Ministers don’t keep promises: Records | delhi | Hindustan Times
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Ministers don’t keep promises: Records

Fulfilment of assurances given by ministers in Parliament has dropped over the last three years to the lowest in a decade.

delhi Updated: Aug 09, 2012 02:04 IST
Prasad Nichenametla

Fulfilment of assurances given by ministers in Parliament has dropped over the last three years to the lowest in a decade.

Assurances are undertakings or promises made on the floor of the House to consider a matter, take action or provide information. It’s given by ministers while replying to questions or during discussions on bills, resolutions and motions. Assurances are supposed to be fulfilled within three months.

But data analysed by HT shows that just 10% of the assurances given in 2009 were fulfilled within the calendar year. It was hardly better in 2010 and 2011 — 15% and 13% respectively in the calendar year. In comparison, it was 26% in 2002 and 25% in 2003.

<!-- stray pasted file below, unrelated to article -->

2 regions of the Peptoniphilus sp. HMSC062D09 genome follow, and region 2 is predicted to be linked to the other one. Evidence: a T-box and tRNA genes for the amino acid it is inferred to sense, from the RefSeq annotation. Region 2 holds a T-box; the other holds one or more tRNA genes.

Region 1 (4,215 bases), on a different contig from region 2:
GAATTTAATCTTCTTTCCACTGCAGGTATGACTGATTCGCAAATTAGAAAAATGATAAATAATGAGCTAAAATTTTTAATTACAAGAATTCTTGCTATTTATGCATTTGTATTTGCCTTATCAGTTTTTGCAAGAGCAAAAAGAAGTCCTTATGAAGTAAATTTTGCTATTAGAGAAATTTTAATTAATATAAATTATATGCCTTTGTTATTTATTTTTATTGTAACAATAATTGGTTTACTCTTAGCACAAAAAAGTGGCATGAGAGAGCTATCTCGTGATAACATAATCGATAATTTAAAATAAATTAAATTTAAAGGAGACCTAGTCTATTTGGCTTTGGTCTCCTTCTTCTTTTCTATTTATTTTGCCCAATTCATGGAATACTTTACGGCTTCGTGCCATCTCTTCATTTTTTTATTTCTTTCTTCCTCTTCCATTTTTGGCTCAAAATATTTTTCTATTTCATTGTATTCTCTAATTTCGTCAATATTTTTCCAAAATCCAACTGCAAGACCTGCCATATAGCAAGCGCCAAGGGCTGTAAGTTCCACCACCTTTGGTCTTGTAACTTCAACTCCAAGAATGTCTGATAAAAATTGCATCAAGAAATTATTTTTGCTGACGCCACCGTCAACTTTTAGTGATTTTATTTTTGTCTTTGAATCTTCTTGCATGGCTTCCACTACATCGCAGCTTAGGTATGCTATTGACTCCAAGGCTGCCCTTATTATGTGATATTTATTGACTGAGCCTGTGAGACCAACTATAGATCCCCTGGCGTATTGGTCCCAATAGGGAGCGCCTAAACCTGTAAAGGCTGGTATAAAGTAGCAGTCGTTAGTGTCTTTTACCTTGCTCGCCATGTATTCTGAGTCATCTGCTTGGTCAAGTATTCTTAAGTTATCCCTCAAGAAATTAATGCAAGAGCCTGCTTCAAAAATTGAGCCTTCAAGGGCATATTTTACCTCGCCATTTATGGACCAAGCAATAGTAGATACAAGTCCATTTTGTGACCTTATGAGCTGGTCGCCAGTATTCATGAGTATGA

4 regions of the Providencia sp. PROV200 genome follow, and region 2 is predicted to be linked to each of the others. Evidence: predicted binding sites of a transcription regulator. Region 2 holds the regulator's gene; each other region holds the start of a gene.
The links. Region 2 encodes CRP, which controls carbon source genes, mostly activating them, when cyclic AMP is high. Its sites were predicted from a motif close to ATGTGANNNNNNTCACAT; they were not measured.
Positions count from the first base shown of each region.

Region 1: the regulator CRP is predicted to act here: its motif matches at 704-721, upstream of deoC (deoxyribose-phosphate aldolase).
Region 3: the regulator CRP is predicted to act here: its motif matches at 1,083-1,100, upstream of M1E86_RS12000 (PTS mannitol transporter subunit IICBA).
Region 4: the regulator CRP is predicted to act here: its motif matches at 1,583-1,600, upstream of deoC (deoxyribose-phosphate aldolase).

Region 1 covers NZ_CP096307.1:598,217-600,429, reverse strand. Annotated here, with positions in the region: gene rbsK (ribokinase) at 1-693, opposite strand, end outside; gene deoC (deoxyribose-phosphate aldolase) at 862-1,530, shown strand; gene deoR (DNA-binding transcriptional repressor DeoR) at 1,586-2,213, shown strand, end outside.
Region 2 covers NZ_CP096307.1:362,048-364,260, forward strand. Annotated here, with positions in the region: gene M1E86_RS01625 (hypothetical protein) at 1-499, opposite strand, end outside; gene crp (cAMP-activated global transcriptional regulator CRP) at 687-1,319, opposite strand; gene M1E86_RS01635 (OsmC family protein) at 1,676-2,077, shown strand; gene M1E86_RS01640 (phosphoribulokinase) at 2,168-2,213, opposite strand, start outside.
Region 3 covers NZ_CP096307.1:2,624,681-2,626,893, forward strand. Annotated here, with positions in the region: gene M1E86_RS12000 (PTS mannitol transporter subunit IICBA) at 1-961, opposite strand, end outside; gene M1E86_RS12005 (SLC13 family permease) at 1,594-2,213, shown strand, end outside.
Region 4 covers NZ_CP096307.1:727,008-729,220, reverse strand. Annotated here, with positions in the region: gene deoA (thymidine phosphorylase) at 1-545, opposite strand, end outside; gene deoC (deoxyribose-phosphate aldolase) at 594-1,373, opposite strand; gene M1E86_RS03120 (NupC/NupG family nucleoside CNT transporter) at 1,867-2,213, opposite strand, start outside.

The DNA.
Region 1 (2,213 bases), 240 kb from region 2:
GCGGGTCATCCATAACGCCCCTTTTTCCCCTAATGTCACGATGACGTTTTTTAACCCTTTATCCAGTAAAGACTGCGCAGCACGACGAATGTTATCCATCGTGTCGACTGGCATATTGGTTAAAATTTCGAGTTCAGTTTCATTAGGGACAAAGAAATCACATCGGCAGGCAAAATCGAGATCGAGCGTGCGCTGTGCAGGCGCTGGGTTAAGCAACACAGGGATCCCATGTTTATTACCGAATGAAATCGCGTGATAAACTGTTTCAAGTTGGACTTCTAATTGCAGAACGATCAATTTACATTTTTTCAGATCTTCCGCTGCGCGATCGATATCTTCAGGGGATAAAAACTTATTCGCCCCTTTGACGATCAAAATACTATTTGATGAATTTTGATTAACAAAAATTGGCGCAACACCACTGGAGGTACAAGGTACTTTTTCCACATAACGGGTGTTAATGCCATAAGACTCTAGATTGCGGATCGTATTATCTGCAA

The UPA II government, though, had a good beginning in 2005, fulfilling 36% of the assurances made within the calendar year, according to annual reports of the parliamentary affairs ministry — the nodal agency for ensuring that ministries fulfill their assurances on time.
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The annual reports cover only the fulfilment of assurances made during the Budget and Monsoon sessions.

“The low numbers show the government has not been serious in its commitment to assurances," said Subhash Kashyap, former secretary general, Lok Sabha.

Officials said fulfilment of assurances has improved lately, but many of these assurances are those pending for years. Some assurances are still pending for over two decades. Though the limit is three months, ministers often ask for extensions to fulfil their assurances.

Of the 21 reports the Lok Sabha Committee on Assurances has submitted from 2009 till May this year, 14 are reports on dropping of assurances.

Fulfilment depends on factors such as the kind of assurance and the seriousness of bureaucrats in executing them.

"Some ministers make vague promises to buy peace with agitated MPs. It then becomes our task to fulfil it. As a promise to Parliament is sacrosanct, we expect ministers and officials guiding them show a seasoned approach," said a bureaucrat.

An HRD official, who has about 80 assurances pending with his department, said: “While concrete assurances like release of funds can be fulfilled quickly, policy assurances like setting up of tribunals is contingent on passing of the bill, which takes time.”